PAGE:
Carley De Rosa sent me this illustrated description of an intriguing dish from a menu at a restaurant in Beijing:
Seldom does one encounter so many delectable Chinglishisms in such small space. Furthermore, several of the items, especially the last, are both rare and challenging, so I take particular delight in explaining how they came about.
Starting at the top:
The name of the dish is málà quánjiāfú 麻辣全家福. Málà 麻辣 is often rendered as "spicy," but it more specifically refers to the "numbing" effect of Szechwan peppercorn and the "hot" quality of chili peppers. Quánjiāfú 全家福, literally "whole family welfare / blessing / happiness / good fortune," is a colloquial term referring either to a "portrait of a whole family" or something quite different, "a hodgepodge." Unfortunately, the person who drew up this menu made the wrong choice between the two meanings. The correct translation should be something like "Spicy Combo," not "Hot family photo."
yuánliào 原料 should be "ingredients," not "stuff"
zhǎngzhōng bǎo 掌中寶 literally, "treasure in the palm"; depending on the context, this could means lots of different things (e.g., certain portable electronic devices go by this name), but in recipes it usually signifies the cartilage or gristle of chicken claws
hǎixiā 海蝦 "sea lobster," not "crayfish"
bāzhuǎyú 八爪魚 literally, "eight claw fish," but referring to "octopus"
jīchì 雞翅 this is pretty hard to mess up: literally, "chicken wing"
niúròu wán 牛肉丸 this one is also difficult to get wrong: literally, "beef meat ball."
All right, that's the end of the ingredients. Now we move on to pēngtiáo 烹調, which refers to how all the above will be cooked, and that is:
zhà 炸 means to "scald in hot oil or water"; unfortunately, because it also enters into the word for "explode," viz., bàozhà 爆炸, it often gets mistranslated on Chinese menus and in Chinese cookbooks as "explode," which is not exactly what one wants to happen while cooking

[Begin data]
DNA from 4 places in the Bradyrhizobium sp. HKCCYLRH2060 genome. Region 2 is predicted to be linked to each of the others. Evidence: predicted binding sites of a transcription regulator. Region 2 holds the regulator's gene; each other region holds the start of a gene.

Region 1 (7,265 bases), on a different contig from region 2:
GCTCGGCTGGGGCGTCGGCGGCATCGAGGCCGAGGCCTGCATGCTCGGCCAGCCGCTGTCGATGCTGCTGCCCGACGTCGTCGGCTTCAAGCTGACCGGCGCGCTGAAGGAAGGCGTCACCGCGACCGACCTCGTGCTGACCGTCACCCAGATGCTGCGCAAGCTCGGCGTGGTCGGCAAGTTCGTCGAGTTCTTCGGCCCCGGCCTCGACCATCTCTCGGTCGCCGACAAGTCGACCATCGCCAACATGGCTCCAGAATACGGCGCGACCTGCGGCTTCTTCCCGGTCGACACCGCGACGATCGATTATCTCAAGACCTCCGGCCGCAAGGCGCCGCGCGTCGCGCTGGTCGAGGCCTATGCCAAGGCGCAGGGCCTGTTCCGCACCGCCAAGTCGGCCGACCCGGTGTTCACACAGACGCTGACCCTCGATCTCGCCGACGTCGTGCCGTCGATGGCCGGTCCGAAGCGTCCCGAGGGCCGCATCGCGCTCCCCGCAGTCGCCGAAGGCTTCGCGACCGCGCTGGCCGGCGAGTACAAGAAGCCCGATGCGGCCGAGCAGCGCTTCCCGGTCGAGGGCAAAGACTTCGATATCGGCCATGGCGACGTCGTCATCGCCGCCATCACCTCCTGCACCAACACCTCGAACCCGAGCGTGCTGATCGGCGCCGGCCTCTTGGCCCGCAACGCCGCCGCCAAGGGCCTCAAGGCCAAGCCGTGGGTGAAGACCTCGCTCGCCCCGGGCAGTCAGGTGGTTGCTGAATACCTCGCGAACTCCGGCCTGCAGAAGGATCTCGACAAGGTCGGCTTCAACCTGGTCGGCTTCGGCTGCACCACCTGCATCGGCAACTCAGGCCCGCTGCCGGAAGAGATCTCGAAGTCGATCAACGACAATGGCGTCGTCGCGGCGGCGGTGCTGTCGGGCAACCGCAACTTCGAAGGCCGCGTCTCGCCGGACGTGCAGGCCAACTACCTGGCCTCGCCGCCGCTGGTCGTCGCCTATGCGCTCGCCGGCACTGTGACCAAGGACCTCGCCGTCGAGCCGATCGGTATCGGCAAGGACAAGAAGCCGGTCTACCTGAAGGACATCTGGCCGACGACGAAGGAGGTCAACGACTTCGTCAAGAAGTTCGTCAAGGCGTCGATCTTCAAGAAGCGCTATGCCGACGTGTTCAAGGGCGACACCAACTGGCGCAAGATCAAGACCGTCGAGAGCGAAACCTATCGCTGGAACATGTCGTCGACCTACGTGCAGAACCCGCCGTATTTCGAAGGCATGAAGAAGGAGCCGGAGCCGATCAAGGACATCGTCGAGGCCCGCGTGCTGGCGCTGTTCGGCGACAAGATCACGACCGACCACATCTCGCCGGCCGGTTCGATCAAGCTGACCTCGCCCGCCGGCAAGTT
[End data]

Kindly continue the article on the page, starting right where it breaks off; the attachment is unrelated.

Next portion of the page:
chǎo 炒 is "stir fry," the usual way to cook most vegetables and meats
Enough for the cooking process. What about the results? Well, the menu informs us that the wèixíng 味型 ("flavor type"), what is rendered on it as "taste," is "Kim Possible." A Google search for "麻辣" + "Kim Possible" yielded a fairly large number of occurrences of "麻辣女孩 Kim Possible OP," where the "OP" could appear at various places in the string of characters and letters, or even separated from the string. I guessed that "málà nǚhái 麻辣女孩 Kim Possible" must mean "Spicy Girl Kim Possible" (not "Spice Girl Kim Possible"!) — Kim Possible being a popular Disney cartoon character. The chat rooms are full of youths who confess to being in love with her.
But I was still confused about what the "OP" stood for, so I had to ask my students, and they immediately informed me that "OP" means the opening theme song for an anime show; it contrasts with ED, which means the ending theme song that is played at the conclusion of each episode.
Nor should we forget Kim Possible's friend Ron Stoppable, and his naked mole rat Rufus, though they have yet to be documented on a Beijing menu:
(And in Danish, even!)
Kim Possible is indeed a spicy girl, so that is how this inimitable "Hot family photo" got its "Kim Possible" taste.
[Many thanks to Miki Morita, Nathan Hopson, Jing Wen, Wicky Tse, and Sophie Wei.]